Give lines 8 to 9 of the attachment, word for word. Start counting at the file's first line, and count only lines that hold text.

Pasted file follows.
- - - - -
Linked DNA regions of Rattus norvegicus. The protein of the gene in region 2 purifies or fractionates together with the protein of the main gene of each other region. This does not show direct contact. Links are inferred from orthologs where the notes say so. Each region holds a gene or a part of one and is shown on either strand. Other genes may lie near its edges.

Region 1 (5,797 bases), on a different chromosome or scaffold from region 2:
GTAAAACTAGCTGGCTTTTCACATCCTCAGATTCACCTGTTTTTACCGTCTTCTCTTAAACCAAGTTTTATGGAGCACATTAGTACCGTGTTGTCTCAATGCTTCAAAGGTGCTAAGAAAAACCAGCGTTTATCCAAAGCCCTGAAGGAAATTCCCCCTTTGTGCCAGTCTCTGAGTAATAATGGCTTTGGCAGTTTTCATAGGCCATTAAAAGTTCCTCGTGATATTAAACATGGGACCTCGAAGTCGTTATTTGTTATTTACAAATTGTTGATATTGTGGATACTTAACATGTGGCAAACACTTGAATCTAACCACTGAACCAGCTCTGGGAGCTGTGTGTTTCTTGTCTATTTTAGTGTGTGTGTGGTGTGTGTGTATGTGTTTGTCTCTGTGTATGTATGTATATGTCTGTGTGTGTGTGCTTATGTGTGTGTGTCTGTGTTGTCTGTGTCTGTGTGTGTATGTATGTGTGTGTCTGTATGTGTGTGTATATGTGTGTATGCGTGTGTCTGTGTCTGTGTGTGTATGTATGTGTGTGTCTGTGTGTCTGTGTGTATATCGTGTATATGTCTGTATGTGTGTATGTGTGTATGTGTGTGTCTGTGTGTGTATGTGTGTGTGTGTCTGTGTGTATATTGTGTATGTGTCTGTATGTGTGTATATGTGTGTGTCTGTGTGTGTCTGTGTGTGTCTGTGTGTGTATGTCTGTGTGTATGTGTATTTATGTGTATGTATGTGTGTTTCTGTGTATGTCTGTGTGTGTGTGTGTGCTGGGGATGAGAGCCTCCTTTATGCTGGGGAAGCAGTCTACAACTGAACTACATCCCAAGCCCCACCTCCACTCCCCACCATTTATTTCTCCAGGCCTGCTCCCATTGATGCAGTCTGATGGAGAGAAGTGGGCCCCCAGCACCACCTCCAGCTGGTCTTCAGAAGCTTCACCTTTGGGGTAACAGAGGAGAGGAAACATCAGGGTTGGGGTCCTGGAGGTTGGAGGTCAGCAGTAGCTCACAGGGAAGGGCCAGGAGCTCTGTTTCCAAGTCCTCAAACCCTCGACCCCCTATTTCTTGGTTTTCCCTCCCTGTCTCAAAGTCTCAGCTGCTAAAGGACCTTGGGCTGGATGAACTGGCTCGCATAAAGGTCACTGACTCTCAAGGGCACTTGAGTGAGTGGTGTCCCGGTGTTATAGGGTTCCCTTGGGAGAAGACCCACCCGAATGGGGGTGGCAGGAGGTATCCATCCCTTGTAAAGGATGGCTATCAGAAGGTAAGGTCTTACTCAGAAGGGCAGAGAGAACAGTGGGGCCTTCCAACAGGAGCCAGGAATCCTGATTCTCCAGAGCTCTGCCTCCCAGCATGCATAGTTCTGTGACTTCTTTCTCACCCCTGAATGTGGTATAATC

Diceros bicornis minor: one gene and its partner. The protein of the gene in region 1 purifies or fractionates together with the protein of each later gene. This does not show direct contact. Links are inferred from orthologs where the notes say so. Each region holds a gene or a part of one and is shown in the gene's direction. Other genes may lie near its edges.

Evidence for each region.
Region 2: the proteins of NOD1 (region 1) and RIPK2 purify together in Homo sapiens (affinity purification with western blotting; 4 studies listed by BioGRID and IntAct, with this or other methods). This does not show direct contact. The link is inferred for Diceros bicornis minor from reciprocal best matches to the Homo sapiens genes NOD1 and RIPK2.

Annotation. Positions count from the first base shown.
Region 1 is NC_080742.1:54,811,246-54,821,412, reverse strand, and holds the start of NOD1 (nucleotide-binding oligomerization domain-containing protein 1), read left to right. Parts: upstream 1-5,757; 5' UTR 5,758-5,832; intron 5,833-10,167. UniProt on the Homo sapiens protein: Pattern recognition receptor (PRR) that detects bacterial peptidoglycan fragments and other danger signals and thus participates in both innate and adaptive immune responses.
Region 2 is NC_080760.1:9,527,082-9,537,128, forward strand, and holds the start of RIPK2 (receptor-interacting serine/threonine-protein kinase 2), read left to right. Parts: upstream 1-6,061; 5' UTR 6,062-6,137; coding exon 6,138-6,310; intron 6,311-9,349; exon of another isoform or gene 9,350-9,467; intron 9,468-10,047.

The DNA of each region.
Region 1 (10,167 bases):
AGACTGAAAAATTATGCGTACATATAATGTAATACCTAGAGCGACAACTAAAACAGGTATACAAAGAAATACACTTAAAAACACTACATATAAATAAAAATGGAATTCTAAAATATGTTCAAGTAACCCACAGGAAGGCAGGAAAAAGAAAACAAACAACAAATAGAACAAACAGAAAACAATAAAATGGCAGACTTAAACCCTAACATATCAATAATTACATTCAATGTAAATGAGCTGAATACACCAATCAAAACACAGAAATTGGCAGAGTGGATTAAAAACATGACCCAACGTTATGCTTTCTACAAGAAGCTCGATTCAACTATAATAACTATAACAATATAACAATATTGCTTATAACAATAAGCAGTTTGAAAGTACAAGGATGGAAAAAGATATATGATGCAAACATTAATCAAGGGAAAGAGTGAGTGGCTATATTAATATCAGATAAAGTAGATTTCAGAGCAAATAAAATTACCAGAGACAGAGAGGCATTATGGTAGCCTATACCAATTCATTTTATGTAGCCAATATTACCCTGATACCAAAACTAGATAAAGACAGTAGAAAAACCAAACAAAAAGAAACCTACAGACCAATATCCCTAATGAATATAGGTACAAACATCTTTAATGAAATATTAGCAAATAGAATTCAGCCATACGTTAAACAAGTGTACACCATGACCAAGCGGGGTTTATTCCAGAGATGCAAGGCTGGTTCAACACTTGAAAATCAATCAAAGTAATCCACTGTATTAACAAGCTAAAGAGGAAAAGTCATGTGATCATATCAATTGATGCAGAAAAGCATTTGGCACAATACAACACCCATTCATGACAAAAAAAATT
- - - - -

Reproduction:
Region 1 is NC_080742.1:54,811,246-54,821,412, reverse strand, and holds the start of NOD1 (nucleotide-binding oligomerization domain-containing protein 1), read left to right. Parts: upstream 1-5,757; 5' UTR 5,758-5,832; intron 5,833-10,167. UniProt on the Homo sapiens protein: Pattern recognition receptor (PRR) that detects bacterial peptidoglycan fragments and other danger signals and thus participates in both innate and adaptive immune responses.
Region 2 is NC_080760.1:9,527,082-9,537,128, forward strand, and holds the start of RIPK2 (receptor-interacting serine/threonine-protein kinase 2), read left to right. Parts: upstream 1-6,061; 5' UTR 6,062-6,137; coding exon 6,138-6,310; intron 6,311-9,349; exon of another isoform or gene 9,350-9,467; intron 9,468-10,047.